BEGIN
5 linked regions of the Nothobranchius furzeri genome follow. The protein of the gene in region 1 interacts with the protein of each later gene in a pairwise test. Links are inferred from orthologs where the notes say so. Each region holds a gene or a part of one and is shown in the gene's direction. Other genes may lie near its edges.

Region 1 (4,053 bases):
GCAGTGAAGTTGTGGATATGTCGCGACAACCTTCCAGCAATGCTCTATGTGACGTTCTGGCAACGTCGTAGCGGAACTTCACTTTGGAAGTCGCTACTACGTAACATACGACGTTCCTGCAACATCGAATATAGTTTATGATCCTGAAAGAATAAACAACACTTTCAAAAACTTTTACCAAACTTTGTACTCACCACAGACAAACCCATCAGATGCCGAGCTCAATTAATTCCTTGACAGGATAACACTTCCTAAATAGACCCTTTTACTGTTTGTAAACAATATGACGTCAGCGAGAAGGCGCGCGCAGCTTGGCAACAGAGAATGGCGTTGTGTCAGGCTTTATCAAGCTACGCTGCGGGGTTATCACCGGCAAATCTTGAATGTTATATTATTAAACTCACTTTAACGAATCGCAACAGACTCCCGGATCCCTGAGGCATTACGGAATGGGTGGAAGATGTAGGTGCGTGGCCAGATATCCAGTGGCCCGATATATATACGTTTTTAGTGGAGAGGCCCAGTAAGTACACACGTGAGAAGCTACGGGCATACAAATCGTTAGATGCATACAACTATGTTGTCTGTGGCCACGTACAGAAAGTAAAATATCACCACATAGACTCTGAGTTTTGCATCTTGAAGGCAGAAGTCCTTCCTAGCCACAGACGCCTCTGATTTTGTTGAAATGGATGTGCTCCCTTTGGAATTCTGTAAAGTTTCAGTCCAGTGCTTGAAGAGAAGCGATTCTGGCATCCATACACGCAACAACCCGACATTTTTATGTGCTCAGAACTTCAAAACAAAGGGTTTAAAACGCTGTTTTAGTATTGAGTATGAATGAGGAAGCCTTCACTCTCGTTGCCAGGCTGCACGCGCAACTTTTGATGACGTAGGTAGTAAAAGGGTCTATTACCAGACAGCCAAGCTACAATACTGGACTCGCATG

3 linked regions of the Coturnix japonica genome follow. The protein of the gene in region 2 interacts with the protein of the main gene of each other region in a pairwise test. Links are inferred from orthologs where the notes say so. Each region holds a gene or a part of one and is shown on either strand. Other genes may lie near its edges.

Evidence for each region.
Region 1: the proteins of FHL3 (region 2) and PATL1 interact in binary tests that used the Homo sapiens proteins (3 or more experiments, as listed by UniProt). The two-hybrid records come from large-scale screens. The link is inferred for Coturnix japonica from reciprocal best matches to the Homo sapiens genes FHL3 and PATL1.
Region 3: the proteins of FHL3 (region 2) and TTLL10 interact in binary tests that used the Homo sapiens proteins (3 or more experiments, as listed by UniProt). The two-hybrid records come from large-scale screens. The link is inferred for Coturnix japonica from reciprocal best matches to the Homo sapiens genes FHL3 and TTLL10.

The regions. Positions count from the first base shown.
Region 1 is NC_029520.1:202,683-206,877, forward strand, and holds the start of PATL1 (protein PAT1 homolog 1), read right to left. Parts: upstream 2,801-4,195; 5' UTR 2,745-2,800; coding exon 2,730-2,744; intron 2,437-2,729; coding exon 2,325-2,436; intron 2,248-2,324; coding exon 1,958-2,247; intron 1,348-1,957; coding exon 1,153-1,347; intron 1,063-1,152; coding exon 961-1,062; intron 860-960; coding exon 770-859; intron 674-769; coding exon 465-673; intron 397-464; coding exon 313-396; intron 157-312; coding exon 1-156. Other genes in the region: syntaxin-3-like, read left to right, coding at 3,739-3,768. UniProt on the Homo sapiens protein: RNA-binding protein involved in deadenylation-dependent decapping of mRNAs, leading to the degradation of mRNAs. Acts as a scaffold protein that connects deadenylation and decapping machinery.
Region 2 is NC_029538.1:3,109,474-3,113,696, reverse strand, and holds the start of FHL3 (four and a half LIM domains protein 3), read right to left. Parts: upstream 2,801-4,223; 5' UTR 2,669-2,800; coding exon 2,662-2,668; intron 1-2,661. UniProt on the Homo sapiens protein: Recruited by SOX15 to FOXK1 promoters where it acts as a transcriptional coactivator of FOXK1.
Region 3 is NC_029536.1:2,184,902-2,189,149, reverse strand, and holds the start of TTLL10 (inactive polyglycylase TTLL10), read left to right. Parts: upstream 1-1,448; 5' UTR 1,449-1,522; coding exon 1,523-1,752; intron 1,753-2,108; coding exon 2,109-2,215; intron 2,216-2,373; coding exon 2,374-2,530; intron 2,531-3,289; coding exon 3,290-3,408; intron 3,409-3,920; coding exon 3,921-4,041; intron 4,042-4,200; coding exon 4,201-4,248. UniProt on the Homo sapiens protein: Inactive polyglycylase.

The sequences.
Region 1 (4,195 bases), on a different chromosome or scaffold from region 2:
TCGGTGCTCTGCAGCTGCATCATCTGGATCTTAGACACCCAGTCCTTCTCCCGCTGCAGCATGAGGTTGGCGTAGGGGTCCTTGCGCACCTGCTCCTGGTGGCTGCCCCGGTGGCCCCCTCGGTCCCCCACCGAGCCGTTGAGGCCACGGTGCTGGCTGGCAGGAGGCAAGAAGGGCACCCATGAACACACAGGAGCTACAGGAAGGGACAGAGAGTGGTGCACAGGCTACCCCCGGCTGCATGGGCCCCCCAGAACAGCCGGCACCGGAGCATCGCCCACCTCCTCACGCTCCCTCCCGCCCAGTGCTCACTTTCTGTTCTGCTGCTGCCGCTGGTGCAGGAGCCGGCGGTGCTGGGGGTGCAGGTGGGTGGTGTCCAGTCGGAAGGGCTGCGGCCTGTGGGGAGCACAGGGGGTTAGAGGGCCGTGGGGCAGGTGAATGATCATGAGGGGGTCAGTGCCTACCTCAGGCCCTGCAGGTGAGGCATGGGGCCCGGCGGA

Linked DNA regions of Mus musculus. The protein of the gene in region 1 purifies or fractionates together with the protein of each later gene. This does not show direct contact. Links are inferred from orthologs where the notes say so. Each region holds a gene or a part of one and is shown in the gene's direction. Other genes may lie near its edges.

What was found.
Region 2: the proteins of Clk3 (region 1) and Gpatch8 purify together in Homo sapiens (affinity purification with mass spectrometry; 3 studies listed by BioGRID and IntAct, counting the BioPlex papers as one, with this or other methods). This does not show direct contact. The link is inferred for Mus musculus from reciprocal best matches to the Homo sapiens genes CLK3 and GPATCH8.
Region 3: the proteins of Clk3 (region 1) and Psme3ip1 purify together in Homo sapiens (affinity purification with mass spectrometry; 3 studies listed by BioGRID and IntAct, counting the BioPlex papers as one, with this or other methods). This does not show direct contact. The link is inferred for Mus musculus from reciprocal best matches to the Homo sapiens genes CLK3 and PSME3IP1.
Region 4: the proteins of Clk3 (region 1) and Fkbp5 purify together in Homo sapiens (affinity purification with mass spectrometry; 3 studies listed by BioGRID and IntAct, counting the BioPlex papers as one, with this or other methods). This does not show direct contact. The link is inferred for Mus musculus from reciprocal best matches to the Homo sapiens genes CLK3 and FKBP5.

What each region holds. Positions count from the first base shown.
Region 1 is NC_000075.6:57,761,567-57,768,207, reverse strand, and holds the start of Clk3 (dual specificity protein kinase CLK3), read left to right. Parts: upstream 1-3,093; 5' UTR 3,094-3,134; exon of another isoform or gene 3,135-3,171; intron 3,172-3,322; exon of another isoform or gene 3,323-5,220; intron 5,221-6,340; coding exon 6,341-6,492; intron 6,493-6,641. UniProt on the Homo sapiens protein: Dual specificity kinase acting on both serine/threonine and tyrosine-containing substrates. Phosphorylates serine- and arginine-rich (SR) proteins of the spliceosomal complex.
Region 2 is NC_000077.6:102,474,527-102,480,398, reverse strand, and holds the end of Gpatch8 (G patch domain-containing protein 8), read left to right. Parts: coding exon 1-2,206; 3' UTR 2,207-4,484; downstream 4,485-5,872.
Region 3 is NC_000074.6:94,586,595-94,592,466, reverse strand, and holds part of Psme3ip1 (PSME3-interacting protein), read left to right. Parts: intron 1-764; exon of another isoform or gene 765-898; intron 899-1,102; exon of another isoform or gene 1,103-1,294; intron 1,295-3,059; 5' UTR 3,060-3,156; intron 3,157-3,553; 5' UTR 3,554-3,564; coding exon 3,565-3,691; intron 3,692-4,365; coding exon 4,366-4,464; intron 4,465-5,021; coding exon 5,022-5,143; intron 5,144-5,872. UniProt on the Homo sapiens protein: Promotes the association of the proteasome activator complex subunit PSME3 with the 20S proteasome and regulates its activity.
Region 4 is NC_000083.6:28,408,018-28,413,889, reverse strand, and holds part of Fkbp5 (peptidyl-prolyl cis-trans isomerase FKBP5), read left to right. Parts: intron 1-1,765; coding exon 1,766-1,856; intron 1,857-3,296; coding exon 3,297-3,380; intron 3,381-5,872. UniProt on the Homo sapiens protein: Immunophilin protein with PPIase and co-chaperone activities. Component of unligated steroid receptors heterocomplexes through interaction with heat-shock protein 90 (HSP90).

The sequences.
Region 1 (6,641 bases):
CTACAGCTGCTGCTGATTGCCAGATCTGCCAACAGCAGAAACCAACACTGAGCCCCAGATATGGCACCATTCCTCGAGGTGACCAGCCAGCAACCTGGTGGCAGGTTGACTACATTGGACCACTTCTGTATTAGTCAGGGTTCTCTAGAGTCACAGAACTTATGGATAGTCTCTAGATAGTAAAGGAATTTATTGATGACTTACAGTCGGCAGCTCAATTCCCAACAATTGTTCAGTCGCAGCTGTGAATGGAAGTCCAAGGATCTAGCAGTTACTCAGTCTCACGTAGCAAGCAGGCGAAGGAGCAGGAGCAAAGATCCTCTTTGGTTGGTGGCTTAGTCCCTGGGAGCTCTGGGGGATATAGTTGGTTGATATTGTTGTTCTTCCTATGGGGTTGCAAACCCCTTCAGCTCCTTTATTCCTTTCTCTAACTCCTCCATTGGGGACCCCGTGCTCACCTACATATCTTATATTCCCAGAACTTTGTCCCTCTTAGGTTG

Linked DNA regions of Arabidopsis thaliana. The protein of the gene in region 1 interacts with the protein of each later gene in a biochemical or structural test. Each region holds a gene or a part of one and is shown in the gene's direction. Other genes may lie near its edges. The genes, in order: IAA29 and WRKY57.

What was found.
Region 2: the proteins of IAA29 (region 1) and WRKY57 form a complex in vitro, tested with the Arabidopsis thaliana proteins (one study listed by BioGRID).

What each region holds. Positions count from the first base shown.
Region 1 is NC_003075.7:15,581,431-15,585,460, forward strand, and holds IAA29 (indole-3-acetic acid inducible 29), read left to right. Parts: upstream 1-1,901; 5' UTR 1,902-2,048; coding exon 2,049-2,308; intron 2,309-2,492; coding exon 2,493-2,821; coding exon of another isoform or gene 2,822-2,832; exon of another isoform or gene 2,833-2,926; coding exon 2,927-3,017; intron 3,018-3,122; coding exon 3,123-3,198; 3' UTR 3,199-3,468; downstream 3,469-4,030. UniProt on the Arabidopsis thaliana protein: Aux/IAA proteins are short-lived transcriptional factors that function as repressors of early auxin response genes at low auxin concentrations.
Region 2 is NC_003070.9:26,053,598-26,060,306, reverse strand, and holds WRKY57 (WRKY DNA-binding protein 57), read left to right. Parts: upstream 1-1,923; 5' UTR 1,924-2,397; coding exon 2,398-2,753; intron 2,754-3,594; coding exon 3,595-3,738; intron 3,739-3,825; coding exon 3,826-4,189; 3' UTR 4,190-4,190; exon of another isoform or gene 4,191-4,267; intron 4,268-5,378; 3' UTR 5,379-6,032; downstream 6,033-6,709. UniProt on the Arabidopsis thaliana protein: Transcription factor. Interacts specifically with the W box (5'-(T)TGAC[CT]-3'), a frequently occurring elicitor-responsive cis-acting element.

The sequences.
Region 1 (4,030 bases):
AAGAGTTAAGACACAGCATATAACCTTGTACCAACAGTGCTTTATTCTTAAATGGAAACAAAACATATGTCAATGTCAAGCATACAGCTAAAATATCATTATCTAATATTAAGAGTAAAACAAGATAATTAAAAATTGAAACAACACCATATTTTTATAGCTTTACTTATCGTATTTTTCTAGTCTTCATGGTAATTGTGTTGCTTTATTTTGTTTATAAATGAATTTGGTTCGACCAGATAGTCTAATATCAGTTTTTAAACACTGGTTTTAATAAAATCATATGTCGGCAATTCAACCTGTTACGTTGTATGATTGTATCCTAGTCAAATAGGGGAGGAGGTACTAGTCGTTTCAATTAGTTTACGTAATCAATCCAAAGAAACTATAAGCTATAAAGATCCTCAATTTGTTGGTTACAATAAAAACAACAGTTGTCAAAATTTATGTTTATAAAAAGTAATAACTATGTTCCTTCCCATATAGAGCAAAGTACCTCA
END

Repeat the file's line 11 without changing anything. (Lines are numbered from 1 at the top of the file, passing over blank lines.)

Region 3 is NC_029536.1:2,184,902-2,189,149, reverse strand, and holds the start of TTLL10 (inactive polyglycylase TTLL10), read left to right. Parts: upstream 1-1,448; 5' UTR 1,449-1,522; coding exon 1,523-1,752; intron 1,753-2,108; coding exon 2,109-2,215; intron 2,216-2,373; coding exon 2,374-2,530; intron 2,531-3,289; coding exon 3,290-3,408; intron 3,409-3,920; coding exon 3,921-4,041; intron 4,042-4,200; coding exon 4,201-4,248. UniProt on the Homo sapiens protein: Inactive polyglycylase.